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Stage 13 time trial favourite pulls out amid suggestions of dissatisfaction with time trial setup

One of the most striking stories from yesterday’s live blog was Rohan Dennis’s disappearance from the Tour de France. For a time, even his team didn’t know where he’d gone.

The Guardian reports that the world time trial champion climbed off at the feed zone, 80km into stage 12. Bahrain-Merida sports director Gorazd Stangelj ran back to speak to him, but he wouldn’t talk.

Then he vanished.

Midway through the stage, the team put out a statement, saying: “Our priority is the welfare of all our riders so will launch an immediate investigation but will not be commenting further until we have established what has happened to Rohan Dennis. Meantime we continue to support our riders who are mid-race.”

- Rohan Dennis's Merida Time Warp TT - The time trial bike you're not going to see at the Tour de France today

After Dennis turned up at the team bus a couple of hours later, a second statement said that he had “reluctantly” made the decision to leave the race.

Dennis was quoted as saying: “Obviously the individual time trial tomorrow had been a big goal for me and the team, but given my current feeling it was the right decision to withdraw earlier today.

“I wish my teammates the very best for the remainder of the race and would like to thank all the Tour de France fans who cheered for me, at home and on the roadside, since Brussels. I will hopefully be back competing in this great race again over the coming seasons.”

Conspicuous by its absence was any kind of explanation as to why he’d quit.

Speaking at the finish, Stangelj said he was “confused” and “disappointed” at Dennis’s decision and emphasised that it was not precipitated by any kind of physical issue.

“We actually expected a big effort from him tomorrow,” he said. “It was his decision today to stop in the feed zone. We tried to speak with him. He said, ‘I don’t want to talk’ and just abandoned the race.

“His condition is not bad. He’s good enough to perform at the Tour de France. For sure it has nothing to do with his condition.”

While stating that he, “didn’t have any problem with him this season,” Stangelj added, perhaps more pertinently: “He is a special guy. Let’s say all the champions are. He is really 100 per cent when he wants something and it’s difficult to make everyone 100 per cent happy at the same moment.”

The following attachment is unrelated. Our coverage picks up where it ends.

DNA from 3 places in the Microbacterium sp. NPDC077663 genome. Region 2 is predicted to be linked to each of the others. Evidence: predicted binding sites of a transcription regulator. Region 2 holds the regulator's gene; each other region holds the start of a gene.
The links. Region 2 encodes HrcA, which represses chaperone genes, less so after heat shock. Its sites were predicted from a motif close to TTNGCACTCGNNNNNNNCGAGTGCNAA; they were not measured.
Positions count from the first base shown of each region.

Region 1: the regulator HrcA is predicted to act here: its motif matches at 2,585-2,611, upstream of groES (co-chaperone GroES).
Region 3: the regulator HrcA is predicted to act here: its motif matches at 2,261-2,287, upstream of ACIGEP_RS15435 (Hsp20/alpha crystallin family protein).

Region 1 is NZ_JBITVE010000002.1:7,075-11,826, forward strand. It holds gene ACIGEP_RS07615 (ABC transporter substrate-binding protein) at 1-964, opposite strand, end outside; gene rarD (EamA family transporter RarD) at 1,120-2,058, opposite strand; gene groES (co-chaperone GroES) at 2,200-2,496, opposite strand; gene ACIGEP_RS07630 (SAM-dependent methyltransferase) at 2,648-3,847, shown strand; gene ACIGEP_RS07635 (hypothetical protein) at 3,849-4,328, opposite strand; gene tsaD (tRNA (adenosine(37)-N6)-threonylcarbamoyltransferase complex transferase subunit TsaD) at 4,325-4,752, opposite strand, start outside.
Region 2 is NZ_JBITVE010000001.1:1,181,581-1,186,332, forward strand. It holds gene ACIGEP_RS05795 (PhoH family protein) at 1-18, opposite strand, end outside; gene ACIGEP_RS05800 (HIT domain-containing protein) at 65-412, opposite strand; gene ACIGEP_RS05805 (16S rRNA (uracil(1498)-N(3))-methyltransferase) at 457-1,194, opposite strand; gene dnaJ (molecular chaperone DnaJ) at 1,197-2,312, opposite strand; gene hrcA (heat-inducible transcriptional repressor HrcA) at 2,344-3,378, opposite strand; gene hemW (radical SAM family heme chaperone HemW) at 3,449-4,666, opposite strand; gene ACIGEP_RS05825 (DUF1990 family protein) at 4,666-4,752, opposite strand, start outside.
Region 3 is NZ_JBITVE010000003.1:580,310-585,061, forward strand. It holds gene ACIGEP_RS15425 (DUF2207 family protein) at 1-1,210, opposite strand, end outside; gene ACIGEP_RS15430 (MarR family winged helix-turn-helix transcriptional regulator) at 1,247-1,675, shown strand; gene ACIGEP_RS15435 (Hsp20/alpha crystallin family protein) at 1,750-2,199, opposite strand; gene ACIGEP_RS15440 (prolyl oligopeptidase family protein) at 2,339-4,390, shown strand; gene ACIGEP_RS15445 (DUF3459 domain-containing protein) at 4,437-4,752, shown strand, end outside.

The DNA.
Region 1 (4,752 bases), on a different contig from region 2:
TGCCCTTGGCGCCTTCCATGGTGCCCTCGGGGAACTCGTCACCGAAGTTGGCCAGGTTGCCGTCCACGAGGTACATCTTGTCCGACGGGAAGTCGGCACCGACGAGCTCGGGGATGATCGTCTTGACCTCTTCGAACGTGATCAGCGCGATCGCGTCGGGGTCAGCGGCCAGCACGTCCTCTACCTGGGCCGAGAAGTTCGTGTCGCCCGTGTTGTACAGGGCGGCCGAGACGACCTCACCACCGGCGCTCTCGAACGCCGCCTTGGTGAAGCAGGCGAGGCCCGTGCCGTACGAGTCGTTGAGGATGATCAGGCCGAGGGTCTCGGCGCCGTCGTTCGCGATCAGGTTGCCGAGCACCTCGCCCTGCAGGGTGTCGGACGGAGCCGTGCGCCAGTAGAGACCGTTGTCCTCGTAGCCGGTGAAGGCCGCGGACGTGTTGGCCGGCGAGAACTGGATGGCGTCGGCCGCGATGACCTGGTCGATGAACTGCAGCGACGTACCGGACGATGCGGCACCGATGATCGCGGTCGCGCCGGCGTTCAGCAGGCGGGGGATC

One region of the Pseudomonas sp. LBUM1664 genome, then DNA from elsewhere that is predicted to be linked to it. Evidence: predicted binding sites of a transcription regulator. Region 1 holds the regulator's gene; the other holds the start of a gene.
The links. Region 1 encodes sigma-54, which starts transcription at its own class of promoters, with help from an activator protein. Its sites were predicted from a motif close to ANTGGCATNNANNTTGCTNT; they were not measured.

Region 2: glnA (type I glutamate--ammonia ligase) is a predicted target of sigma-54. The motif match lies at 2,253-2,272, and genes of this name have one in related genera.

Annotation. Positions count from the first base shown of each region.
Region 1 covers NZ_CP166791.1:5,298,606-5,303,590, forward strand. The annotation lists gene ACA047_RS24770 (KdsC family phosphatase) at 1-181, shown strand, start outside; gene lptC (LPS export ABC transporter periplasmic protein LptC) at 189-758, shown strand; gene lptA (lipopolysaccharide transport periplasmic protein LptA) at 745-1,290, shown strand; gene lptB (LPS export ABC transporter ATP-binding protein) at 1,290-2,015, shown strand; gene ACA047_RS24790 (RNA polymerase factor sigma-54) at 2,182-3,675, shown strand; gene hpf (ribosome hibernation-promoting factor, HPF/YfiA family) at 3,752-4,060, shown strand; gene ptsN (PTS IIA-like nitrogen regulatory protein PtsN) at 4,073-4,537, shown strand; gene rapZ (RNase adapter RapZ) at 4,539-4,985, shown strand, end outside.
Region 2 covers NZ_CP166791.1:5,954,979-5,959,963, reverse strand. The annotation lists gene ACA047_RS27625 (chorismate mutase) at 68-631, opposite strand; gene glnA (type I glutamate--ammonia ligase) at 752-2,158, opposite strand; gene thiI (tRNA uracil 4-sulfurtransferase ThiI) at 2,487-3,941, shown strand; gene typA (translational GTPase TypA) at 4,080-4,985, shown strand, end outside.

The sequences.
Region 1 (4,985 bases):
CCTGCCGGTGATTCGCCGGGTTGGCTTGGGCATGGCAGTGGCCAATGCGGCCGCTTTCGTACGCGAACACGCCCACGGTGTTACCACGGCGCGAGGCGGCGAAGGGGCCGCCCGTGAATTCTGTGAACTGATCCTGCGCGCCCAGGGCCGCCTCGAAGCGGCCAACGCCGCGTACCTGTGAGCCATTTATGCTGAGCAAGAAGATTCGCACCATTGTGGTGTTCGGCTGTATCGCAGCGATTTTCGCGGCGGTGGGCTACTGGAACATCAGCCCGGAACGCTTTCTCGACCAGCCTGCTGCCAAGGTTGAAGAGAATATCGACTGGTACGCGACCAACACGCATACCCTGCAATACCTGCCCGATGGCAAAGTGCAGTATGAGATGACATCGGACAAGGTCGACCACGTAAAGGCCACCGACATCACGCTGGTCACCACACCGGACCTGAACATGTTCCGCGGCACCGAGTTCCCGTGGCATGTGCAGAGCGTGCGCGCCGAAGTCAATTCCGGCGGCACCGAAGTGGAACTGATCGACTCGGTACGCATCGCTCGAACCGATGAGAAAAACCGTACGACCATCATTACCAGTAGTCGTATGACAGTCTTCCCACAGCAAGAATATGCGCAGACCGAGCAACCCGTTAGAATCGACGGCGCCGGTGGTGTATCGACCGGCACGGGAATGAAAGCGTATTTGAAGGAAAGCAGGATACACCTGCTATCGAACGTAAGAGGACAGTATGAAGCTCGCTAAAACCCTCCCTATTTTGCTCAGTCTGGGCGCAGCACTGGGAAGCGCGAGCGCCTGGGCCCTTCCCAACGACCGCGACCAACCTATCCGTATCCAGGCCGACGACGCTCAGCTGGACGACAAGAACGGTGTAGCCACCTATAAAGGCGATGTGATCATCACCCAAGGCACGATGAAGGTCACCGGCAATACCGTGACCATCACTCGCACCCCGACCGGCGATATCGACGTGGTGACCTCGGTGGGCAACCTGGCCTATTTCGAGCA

He also said that he’d deliberately kept Dennis from doing team work ahead of today’s time trial, for which he was the favourite.

So what was the problem?

Well, there have been suggestions that Dennis has been dissatisfied with his time trial bike all season. Here’s a close look at the bike. (As my colleague Dave Arthur points out, he won the time trial win at the Tour de Suisse on it, so it can’t be too shabby.)

Nevertheless, reports from the Tour seem to suggest that some aspect of Dennis’s time trial setup was an issue.

The Australian has previously said that when frustrations mount, he tries to take a deep breath and count to ten, "and if that doesn’t work, I count to 100.”

On this occasion, perhaps he should have aimed for four figures.

"I have been known to have a short fuse," he told CBS in 2015.

“I’m a little bit OCD. I like perfection with everything and when things don’t line up when they should or I think they should, it gets on my nerves a little bit," he said.

“I’ve always liked things in order. So when something really simple hasn’t been done, or something isn’t organised, and I’ve asked for it to be organised ... it’s something that can set me off a bit."

Perhaps being the favourite for today's time trial increased ramped up the tension further.

“Little things crack me a little bit easier,” he said. “And I’m on edge because I’m worried about my own performance and I’m not backing myself, I’m not confident in my own ability to actually perform at the race.”

Alex has written for more cricket publications than the rest of the road.cc team combined. Despite the apparent evidence of this picture, he doesn't especially like cake.